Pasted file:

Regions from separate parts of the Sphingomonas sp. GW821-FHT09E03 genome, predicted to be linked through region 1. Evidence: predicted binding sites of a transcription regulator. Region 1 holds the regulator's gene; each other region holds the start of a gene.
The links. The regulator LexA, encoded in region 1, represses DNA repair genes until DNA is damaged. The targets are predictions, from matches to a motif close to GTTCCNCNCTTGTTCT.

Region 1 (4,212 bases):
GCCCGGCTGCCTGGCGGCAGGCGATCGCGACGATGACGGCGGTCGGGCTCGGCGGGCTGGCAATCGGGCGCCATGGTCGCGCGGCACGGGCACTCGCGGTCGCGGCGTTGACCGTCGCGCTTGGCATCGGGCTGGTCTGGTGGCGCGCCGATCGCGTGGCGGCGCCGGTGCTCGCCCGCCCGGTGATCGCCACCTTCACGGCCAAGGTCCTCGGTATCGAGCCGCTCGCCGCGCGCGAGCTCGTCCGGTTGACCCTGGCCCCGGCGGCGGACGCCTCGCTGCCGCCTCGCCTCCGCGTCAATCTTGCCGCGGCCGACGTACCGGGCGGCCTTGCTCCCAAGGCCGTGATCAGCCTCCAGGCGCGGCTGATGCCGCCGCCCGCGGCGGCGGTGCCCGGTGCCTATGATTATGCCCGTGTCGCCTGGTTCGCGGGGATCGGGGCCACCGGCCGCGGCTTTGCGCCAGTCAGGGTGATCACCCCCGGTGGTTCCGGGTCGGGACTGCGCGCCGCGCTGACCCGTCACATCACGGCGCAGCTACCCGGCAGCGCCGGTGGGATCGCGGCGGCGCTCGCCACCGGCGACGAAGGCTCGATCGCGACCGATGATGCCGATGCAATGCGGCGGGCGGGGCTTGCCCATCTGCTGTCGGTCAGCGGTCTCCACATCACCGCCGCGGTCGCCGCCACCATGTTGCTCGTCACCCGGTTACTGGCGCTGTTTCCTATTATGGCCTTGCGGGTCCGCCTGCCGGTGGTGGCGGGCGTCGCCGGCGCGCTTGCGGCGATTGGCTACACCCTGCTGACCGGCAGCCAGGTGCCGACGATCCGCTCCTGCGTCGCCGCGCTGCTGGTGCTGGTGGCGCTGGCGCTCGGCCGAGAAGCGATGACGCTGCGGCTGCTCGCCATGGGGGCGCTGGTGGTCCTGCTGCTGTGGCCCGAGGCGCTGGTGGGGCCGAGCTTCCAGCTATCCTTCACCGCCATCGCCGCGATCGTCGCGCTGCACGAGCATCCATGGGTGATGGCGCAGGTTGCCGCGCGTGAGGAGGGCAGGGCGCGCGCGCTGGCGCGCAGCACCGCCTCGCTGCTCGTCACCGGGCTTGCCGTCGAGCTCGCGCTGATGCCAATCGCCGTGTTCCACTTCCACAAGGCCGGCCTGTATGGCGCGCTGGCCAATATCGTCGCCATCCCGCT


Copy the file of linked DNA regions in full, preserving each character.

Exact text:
Regions from separate parts of the Sphingomonas sp. GW821-FHT09E03 genome, predicted to be linked through region 1. Evidence: predicted binding sites of a transcription regulator. Region 1 holds the regulator's gene; each other region holds the start of a gene.
The links. The regulator LexA, encoded in region 1, represses DNA repair genes until DNA is damaged. The targets are predictions, from matches to a motif close to GTTCCNCNCTTGTTCT.

Region 1 (4,212 bases):
GCCCGGCTGCCTGGCGGCAGGCGATCGCGACGATGACGGCGGTCGGGCTCGGCGGGCTGGCAATCGGGCGCCATGGTCGCGCGGCACGGGCACTCGCGGTCGCGGCGTTGACCGTCGCGCTTGGCATCGGGCTGGTCTGGTGGCGCGCCGATCGCGTGGCGGCGCCGGTGCTCGCCCGCCCGGTGATCGCCACCTTCACGGCCAAGGTCCTCGGTATCGAGCCGCTCGCCGCGCGCGAGCTCGTCCGGTTGACCCTGGCCCCGGCGGCGGACGCCTCGCTGCCGCCTCGCCTCCGCGTCAATCTTGCCGCGGCCGACGTACCGGGCGGCCTTGCTCCCAAGGCCGTGATCAGCCTCCAGGCGCGGCTGATGCCGCCGCCCGCGGCGGCGGTGCCCGGTGCCTATGATTATGCCCGTGTCGCCTGGTTCGCGGGGATCGGGGCCACCGGCCGCGGCTTTGCGCCAGTCAGGGTGATCACCCCCGGTGGTTCCGGGTCGGGACTGCGCGCCGCGCTGACCCGTCACATCACGGCGCAGCTACCCGGCAGCGCCGGTGGGATCGCGGCGGCGCTCGCCACCGGCGACGAAGGCTCGATCGCGACCGATGATGCCGATGCAATGCGGCGGGCGGGGCTTGCCCATCTGCTGTCGGTCAGCGGTCTCCACATCACCGCCGCGGTCGCCGCCACCATGTTGCTCGTCACCCGGTTACTGGCGCTGTTTCCTATTATGGCCTTGCGGGTCCGCCTGCCGGTGGTGGCGGGCGTCGCCGGCGCGCTTGCGGCGATTGGCTACACCCTGCTGACCGGCAGCCAGGTGCCGACGATCCGCTCCTGCGTCGCCGCGCTGCTGGTGCTGGTGGCGCTGGCGCTCGGCCGAGAAGCGATGACGCTGCGGCTGCTCGCCATGGGGGCGCTGGTGGTCCTGCTGCTGTGGCCCGAGGCGCTGGTGGGGCCGAGCTTCCAGCTATCCTTCACCGCCATCGCCGCGATCGTCGCGCTGCACGAGCATCCATGGGTGATGGCGCAGGTTGCCGCGCGTGAGGAGGGCAGGGCGCGCGCGCTGGCGCGCAGCACCGCCTCGCTGCTCGTCACCGGGCTTGCCGTCGAGCTCGCGCTGATGCCAATCGCCGTGTTCCACTTCCACAAGGCCGGCCTGTATGGCGCGCTGGCCAATATCGTCGCCATCCCGCT